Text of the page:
The text under review, Community psychology: Analysis, context and action, is a largely critically orientated text. Section 1: Analysis aims to contextualize community psychology as a discipline. A particularly critical chapter in this section is Chapter 4: A history of 'community' and community psychology in South Africa by Jeffery Yen. In this chapter Yen examines the historical uses of the term community in the discipline of psychology and within the context of apartheid. In this way the term community is seen as a political and historical construct that has implications for the way in which community psychology is conceptualized and practiced. For example, Yen points out how the term "community" has historically been used interchangeably with terms such as "race" and "ethnic groups" (re)producing ideas of communities that are inherently different to each other, rather than socially constructed. Yen highlights that although community psychology emerged alongside broader democratic movements that were aimed at "dismantling oppressive political structures of exclusion and deprivation" (p 59) not all forms of community psychology shared this particular political aim. Yen points out that while community psychology was becoming popular there were people who warned that the separate development of community psychology "allowed mainstream psychology to continue practicing in the same way, and for the same people", while community psychology became for "poor, black South African's" (p 59).
Another critically oriented chapter in Section 1 is Chapter 6: The mental health model: Preventing 'illness' or social inequality by Rashid Ahmed and Shahnaaz Suffla. The key assumptions of the mental health model of community psychology are discussed alongside the central concept of prevention. The authors then take a critical turn and critically evaluate the mental health model highlighting how even a bio-psychosocial approach in mental health prevention essentially retains a disease metaphor. So while a community approach to mental health broadens its lens to include wider contextual influences on mental health, "the narrower and inappropriate metaphor of illness has not been fundamentally challenged" (p 92). Ahmed and Suffla further critique the conceptualization of risk and prevention before moving towards discussing expanding the boundaries of the mental health model and working from a critical framework. This chapter is well organized and develops a critique in a structured, engaging and critical way.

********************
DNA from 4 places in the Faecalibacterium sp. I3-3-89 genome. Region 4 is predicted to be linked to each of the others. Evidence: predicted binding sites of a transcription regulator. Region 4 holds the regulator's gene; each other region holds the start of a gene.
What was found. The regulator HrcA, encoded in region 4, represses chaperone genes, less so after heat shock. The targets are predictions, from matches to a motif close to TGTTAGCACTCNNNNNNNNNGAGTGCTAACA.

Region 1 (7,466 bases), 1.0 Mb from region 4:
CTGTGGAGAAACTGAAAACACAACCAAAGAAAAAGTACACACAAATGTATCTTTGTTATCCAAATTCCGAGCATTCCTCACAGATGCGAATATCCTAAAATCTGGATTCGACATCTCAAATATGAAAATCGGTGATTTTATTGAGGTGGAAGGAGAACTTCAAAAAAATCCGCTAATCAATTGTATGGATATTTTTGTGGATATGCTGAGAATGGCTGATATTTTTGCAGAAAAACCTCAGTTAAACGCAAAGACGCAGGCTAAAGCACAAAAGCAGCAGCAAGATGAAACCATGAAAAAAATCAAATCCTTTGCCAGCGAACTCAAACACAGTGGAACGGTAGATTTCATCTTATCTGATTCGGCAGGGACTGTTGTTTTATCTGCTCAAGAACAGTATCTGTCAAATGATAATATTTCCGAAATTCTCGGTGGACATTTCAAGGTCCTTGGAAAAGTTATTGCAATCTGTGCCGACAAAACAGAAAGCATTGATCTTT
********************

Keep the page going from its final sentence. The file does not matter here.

Chapters 7 and 8 (Section 1) introduce two critical community psychology frameworks. Chapter 7 presents an ecological approach to community psychology and highlights the different levels of influence and intervention within the context of community psychology. The author, Maretha Visser, concludes by highlighting that although wider levels of influence are acknowledged by the ecological model, "it is criticized for not being sufficiently transformative at the macro-level" (p 114). Chapter 8 introduces a critical orientation to community psychology. While an important and exciting chapter, especially in relation to the preceding chapters which provide the motivation for such a turn in community psychology, this chapter fails to adequately grapple with what a critical approach to community psychology actually involves or "looks like". A small section of the chapter focuses on a comparison between critical and mainstream psychology. I would suggest that the text would have benefitted from a chapter that dealt more comprehensively with the difference between mainstream psychology and a critical community psychology. It is almost as though the reader's knowledge of what is mainstream is assumed by the authors of this chapter. I suggest that as an introduction to a critical approach the chapter remains too abstract.